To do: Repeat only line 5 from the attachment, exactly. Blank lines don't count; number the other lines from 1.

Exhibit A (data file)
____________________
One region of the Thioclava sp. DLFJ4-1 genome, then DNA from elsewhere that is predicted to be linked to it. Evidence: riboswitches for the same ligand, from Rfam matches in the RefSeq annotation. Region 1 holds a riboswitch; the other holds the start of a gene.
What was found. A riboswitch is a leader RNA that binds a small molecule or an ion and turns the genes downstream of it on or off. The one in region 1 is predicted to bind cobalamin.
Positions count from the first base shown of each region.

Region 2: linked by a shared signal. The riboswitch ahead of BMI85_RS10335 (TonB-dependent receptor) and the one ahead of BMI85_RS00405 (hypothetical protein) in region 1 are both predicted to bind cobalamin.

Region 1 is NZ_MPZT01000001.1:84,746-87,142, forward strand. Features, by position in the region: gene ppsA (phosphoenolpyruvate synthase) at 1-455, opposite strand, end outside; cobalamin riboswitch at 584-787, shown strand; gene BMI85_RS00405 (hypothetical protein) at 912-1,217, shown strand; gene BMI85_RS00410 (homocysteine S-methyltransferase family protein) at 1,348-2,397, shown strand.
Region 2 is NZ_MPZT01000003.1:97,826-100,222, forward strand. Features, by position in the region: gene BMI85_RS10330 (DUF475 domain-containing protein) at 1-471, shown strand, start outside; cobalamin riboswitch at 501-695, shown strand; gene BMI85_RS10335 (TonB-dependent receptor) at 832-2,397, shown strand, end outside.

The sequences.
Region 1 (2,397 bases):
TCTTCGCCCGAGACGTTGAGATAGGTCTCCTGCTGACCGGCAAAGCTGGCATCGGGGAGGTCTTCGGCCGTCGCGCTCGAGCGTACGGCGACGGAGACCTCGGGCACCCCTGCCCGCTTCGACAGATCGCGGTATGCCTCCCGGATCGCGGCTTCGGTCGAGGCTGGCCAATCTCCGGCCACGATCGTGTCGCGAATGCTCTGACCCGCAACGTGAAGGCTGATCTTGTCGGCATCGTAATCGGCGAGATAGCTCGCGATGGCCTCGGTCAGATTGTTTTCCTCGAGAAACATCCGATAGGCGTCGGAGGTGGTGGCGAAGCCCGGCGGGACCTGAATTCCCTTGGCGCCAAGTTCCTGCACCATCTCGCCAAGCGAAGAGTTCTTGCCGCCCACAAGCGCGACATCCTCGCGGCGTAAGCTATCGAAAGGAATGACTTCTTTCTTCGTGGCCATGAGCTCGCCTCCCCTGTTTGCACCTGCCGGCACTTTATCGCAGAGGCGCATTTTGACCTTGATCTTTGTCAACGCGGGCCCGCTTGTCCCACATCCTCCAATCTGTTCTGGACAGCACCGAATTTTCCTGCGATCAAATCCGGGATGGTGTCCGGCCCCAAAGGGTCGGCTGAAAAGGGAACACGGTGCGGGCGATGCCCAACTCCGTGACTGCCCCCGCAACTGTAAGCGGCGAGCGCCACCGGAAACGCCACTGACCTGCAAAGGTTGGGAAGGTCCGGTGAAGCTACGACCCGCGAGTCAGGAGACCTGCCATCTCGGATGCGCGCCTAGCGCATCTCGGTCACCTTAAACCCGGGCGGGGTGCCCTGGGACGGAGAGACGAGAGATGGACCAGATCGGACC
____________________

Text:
Region 1 is NZ_MPZT01000001.1:84,746-87,142, forward strand. Features, by position in the region: gene ppsA (phosphoenolpyruvate synthase) at 1-455, opposite strand, end outside; cobalamin riboswitch at 584-787, shown strand; gene BMI85_RS00405 (hypothetical protein) at 912-1,217, shown strand; gene BMI85_RS00410 (homocysteine S-methyltransferase family protein) at 1,348-2,397, shown strand.